Conceived as one of the major structures on the Prussian Eastern Railway, the Old Wisla Bridge at Tczew originally consisted of six wrought iron spans. Due to Germany's invasion of Poland at the beginning World War II in 1939, only three original spans remain today. These remaining spans represent a unique technical monument of civil engineering achievements in the mid-nineteenth century.
The Whipple Bowstring Truss Bridge was built from a design patented in 1841 by Squire Whipple. Whipple was the first person to understand the stresses in truss members and he developed the first theoretical formula to calculate stresses in the articulated truss. His bowstring truss was the first to use cast iron for compression and wrought iron for tension membranes.
The structure has two segments: an East Channel bridge consisting of four 175-foot spans and three 240-foot spans crossing from Harrisburg to City Island; and a West Channel bridge, consisting of seven 175-foot spans crossing from City Island to Wormleysburg.
With 15 truss spans totaling 2,820 feet, the Walnut Street Bridge is the finest and largest surviving example of the standardized Phoenix wrought-iron truss bridges produced from 1884 to 1923.
The Triborough Bridge Project is a three-branched waterway crossing that connects Manhattan, the Bronx, and Queens at a junction of the East River and the Harlem River in New York City. The complex structure includes a suspension bridge from Wards Island to Queens, a vertical lift span from Randall's Island to Manhattan, a fixed span (designed to be convertible to a lift span) across the Bronx Kills, viaducts, and an innovative three-legged roadway interchange.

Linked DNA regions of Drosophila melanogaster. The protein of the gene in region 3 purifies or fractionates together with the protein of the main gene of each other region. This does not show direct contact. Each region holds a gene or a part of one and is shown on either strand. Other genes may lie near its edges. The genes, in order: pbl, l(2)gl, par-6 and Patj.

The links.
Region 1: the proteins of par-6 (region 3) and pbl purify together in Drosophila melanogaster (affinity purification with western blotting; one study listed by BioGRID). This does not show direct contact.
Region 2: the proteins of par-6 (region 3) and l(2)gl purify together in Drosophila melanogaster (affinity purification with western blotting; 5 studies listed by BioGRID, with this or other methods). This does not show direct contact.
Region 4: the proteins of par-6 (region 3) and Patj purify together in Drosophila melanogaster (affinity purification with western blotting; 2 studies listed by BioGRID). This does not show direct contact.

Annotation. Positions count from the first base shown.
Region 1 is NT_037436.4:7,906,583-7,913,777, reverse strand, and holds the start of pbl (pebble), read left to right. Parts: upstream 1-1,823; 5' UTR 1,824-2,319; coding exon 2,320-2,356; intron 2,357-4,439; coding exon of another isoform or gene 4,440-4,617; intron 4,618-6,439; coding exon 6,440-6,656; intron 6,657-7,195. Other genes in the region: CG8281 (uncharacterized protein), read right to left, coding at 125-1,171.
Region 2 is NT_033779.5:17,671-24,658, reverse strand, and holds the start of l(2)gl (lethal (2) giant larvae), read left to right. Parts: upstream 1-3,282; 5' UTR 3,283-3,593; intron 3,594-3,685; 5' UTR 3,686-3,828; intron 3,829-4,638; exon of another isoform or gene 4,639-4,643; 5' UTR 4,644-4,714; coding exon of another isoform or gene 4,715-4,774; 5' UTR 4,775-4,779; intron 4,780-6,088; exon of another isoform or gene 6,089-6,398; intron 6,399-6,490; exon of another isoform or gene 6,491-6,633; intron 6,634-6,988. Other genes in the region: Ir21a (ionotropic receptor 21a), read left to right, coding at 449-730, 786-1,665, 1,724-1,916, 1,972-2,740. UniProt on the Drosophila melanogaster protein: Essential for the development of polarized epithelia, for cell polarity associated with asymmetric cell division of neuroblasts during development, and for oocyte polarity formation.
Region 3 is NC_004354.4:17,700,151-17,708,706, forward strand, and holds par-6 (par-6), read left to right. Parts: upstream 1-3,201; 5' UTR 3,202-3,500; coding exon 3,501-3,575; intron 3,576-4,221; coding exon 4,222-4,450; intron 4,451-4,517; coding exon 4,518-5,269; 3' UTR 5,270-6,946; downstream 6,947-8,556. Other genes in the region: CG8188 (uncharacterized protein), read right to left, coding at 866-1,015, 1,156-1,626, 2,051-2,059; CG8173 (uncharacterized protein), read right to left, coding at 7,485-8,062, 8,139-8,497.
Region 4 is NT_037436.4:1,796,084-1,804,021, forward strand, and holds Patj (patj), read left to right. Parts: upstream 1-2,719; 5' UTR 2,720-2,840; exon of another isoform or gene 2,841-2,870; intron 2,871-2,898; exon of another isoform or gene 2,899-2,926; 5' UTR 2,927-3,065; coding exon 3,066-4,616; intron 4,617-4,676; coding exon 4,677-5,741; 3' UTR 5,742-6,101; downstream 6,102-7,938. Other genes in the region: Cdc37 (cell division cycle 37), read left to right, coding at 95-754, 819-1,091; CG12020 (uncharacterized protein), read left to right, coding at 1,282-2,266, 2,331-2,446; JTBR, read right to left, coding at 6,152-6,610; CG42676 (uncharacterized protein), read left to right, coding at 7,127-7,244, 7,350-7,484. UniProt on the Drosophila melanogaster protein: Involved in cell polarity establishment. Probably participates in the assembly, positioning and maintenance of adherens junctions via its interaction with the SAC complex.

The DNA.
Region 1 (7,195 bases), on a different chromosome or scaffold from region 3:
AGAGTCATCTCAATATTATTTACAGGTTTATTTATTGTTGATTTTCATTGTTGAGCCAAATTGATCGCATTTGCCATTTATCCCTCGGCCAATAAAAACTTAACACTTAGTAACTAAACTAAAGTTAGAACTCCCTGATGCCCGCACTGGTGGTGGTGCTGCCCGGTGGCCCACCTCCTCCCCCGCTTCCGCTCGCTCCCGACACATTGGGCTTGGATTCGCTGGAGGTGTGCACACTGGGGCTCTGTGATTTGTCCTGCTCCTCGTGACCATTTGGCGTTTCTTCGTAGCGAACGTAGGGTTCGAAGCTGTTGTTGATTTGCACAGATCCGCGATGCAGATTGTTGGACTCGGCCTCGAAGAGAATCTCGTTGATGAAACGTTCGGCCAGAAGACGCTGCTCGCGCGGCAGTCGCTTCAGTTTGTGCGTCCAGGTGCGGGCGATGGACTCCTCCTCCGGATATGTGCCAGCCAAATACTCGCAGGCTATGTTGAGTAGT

A bridge across the Hudson at or near Poughkeepsie was planned starting in the early 1870s to primarily carry coal from the coalfields of northeastern Pennsylvania to New England. At the time there were no bridges between Albany and New York Harbor. Horatio Allen, soon to be President of the ASCE, was its first Chief Engineer. He designed a multiple span suspension bridge. Later the American Bridge Company started construction on a five span bridge but went bankrupt before it completed the first pier foundations.
Just 20 years after settling the uninhabited Salt Lake valley, Brigham Young and his Mormon followers completed one of the nation's most impressive public structures. The 9,000-seat Mormon Tabernacle boasts a clear span roof measuring 150 feet by 250 feet, its timber trusses joined with wooden pegs and lashed with green rawhide, which shrank and tightened as it dried.
In 1894, Catawba County, North Carolina commissioners asked local landowners to build and maintain an 85-foot-long bridge across Lyles Creek. The community hired Andy L. Ramsour, who served as keeper of the Horseford covered bridge over the Catawba River in Hickory, North Carolina.